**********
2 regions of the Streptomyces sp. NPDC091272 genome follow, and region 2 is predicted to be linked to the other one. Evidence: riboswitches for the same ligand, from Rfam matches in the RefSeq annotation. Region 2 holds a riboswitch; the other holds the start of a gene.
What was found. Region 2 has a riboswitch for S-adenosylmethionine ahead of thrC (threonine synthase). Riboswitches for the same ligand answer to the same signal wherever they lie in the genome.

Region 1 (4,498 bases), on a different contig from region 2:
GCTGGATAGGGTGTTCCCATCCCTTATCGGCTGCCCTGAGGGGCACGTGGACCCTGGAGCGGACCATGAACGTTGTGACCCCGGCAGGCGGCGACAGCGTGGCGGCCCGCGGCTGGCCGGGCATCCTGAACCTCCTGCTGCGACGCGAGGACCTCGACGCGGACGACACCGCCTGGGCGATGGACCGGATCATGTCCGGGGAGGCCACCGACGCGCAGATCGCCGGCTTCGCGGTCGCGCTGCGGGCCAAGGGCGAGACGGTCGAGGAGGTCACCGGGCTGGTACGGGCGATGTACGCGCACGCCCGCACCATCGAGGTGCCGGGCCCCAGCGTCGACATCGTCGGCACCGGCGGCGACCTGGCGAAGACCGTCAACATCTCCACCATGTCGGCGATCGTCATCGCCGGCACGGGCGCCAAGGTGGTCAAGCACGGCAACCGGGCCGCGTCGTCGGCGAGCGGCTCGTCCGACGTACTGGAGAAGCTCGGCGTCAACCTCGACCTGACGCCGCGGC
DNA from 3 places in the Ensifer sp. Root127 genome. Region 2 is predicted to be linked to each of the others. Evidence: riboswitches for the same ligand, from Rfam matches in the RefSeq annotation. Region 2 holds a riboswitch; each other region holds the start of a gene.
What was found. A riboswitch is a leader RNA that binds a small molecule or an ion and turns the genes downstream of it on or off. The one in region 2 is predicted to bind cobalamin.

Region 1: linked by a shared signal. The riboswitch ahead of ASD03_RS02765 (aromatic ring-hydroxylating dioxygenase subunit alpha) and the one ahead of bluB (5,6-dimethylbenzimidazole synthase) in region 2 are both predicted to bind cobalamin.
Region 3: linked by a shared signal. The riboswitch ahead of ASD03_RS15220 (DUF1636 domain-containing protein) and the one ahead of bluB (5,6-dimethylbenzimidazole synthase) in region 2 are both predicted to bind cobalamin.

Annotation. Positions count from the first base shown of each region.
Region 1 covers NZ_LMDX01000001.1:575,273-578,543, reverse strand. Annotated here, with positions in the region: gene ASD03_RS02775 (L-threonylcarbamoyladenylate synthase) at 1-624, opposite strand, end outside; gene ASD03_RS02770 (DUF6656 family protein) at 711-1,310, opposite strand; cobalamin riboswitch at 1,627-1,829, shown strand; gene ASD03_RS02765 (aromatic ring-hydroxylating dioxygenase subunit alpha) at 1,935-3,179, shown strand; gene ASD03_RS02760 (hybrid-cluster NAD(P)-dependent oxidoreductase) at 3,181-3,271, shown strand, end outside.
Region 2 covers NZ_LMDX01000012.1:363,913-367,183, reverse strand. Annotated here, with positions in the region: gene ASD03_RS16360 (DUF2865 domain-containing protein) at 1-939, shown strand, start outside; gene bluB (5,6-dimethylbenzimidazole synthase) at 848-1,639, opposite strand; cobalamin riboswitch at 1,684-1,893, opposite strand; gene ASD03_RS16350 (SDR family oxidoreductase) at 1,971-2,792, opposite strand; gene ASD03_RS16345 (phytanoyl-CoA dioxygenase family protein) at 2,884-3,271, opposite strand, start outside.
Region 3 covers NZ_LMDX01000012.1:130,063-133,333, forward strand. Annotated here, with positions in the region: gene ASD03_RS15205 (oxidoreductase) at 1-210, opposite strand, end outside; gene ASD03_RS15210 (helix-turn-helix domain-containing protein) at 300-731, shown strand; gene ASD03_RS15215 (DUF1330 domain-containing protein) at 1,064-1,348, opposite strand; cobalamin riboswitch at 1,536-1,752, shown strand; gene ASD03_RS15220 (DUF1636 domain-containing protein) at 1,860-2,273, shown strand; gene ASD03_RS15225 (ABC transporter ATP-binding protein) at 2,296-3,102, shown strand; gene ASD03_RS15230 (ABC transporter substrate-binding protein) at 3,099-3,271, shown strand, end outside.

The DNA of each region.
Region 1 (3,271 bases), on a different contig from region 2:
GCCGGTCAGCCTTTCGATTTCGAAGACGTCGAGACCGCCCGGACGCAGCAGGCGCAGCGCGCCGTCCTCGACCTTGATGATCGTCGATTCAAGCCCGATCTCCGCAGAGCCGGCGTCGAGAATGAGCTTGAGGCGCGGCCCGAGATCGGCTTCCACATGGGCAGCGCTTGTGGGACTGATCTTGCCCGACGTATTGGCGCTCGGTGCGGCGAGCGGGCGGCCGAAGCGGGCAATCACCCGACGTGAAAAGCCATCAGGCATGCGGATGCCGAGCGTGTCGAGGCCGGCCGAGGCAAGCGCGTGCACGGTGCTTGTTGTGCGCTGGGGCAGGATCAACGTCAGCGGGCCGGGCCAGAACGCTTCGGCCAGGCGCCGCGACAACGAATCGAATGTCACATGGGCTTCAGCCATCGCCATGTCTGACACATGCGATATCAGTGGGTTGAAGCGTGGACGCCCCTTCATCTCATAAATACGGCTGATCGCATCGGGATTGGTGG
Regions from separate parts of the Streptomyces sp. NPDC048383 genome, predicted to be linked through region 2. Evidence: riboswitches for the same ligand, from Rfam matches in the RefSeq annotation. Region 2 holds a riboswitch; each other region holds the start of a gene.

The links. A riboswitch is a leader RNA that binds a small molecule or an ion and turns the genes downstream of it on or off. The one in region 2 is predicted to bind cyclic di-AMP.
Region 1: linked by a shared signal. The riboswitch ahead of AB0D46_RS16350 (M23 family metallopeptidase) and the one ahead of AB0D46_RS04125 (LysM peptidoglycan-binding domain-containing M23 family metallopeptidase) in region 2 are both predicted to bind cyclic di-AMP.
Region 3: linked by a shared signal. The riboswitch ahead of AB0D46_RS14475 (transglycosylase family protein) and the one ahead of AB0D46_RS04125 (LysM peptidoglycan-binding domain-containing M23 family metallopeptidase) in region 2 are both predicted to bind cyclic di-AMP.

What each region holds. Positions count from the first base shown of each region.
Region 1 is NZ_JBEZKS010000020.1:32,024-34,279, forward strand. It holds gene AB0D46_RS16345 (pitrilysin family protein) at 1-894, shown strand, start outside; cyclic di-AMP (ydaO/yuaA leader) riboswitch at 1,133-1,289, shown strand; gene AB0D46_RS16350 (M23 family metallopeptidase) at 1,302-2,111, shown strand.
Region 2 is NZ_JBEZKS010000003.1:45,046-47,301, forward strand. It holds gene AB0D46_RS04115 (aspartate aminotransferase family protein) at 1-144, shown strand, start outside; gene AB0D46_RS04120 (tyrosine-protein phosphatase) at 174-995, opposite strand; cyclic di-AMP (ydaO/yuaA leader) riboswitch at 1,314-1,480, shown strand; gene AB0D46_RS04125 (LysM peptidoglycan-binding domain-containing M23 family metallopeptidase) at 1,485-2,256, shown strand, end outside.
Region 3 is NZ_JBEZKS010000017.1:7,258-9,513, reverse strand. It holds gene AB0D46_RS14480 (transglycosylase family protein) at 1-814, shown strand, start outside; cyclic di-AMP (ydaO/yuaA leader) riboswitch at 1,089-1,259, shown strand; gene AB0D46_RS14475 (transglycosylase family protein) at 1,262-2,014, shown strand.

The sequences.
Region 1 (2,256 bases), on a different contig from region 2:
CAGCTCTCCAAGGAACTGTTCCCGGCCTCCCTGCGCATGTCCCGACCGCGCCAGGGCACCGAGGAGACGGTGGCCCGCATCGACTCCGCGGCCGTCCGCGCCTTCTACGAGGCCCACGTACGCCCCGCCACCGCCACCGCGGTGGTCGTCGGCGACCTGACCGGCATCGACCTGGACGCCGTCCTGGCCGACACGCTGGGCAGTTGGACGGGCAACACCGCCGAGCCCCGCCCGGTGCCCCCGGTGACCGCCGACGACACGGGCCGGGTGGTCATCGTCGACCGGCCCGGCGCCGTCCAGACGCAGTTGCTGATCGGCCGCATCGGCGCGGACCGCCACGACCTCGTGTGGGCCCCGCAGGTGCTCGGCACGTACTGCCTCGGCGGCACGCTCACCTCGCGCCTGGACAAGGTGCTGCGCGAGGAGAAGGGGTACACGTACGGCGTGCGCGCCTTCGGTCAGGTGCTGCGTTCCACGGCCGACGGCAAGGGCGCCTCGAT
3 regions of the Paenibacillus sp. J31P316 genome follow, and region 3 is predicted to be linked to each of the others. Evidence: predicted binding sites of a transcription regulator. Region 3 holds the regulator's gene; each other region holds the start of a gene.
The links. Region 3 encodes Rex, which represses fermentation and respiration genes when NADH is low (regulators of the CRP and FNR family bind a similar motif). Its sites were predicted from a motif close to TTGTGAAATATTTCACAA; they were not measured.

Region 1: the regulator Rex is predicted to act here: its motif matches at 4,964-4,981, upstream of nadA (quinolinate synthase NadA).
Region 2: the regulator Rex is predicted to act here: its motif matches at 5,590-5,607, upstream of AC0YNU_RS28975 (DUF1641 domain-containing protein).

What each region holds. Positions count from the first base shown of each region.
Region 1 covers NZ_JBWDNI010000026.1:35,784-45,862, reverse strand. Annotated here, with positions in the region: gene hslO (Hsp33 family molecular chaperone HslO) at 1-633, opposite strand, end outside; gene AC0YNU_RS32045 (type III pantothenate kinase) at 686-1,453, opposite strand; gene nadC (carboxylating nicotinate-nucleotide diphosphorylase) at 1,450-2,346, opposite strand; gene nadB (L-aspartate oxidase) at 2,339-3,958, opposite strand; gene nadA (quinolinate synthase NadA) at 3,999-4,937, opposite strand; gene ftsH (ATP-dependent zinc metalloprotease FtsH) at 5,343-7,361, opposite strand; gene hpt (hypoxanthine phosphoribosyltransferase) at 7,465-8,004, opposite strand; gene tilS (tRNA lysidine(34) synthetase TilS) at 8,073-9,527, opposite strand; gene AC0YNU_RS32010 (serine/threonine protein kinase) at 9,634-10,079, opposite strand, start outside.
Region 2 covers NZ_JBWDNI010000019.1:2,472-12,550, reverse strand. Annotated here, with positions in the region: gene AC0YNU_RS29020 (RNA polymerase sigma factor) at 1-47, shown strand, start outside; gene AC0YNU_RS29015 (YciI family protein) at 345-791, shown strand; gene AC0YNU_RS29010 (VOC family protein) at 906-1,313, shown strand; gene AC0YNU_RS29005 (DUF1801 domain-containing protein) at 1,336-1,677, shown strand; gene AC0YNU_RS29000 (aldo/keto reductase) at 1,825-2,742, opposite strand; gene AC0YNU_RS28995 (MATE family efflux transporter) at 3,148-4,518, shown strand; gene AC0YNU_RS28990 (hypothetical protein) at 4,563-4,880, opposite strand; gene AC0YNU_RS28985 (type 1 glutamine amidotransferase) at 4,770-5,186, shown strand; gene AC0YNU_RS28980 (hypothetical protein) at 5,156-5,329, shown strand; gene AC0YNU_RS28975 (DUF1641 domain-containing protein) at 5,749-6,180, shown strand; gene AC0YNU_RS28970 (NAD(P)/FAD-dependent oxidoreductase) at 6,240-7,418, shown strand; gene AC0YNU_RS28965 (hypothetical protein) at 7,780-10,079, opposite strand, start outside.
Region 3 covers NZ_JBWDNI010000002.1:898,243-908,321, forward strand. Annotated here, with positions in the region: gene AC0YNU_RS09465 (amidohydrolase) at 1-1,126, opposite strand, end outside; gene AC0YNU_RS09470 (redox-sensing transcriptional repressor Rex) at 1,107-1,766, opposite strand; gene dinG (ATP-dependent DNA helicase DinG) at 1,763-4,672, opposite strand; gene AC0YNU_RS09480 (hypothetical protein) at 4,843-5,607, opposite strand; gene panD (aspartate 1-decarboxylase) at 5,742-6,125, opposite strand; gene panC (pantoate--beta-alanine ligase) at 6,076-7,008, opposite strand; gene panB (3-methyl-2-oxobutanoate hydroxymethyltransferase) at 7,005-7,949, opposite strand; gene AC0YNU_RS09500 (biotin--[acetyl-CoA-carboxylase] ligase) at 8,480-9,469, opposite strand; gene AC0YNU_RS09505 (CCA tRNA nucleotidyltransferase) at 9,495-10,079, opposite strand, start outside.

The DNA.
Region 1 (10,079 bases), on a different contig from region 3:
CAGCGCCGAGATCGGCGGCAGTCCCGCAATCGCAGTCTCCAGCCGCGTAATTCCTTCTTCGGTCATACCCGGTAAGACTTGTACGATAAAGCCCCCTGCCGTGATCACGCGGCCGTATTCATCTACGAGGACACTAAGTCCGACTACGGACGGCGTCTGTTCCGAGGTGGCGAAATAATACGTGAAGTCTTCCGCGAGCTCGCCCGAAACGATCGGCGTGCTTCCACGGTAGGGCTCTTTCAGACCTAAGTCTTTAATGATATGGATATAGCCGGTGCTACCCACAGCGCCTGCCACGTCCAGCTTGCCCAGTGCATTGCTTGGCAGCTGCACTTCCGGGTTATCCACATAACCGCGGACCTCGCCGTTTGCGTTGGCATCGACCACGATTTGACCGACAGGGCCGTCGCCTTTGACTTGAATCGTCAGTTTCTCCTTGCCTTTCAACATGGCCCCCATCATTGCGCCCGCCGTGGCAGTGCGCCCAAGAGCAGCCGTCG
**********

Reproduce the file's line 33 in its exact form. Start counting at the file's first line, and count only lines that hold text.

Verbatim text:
Region 2 covers NZ_JBWDNI010000019.1:2,472-12,550, reverse strand. Annotated here, with positions in the region: gene AC0YNU_RS29020 (RNA polymerase sigma factor) at 1-47, shown strand, start outside; gene AC0YNU_RS29015 (YciI family protein) at 345-791, shown strand; gene AC0YNU_RS29010 (VOC family protein) at 906-1,313, shown strand; gene AC0YNU_RS29005 (DUF1801 domain-containing protein) at 1,336-1,677, shown strand; gene AC0YNU_RS29000 (aldo/keto reductase) at 1,825-2,742, opposite strand; gene AC0YNU_RS28995 (MATE family efflux transporter) at 3,148-4,518, shown strand; gene AC0YNU_RS28990 (hypothetical protein) at 4,563-4,880, opposite strand; gene AC0YNU_RS28985 (type 1 glutamine amidotransferase) at 4,770-5,186, shown strand; gene AC0YNU_RS28980 (hypothetical protein) at 5,156-5,329, shown strand; gene AC0YNU_RS28975 (DUF1641 domain-containing protein) at 5,749-6,180, shown strand; gene AC0YNU_RS28970 (NAD(P)/FAD-dependent oxidoreductase) at 6,240-7,418, shown strand; gene AC0YNU_RS28965 (hypothetical protein) at 7,780-10,079, opposite strand, start outside.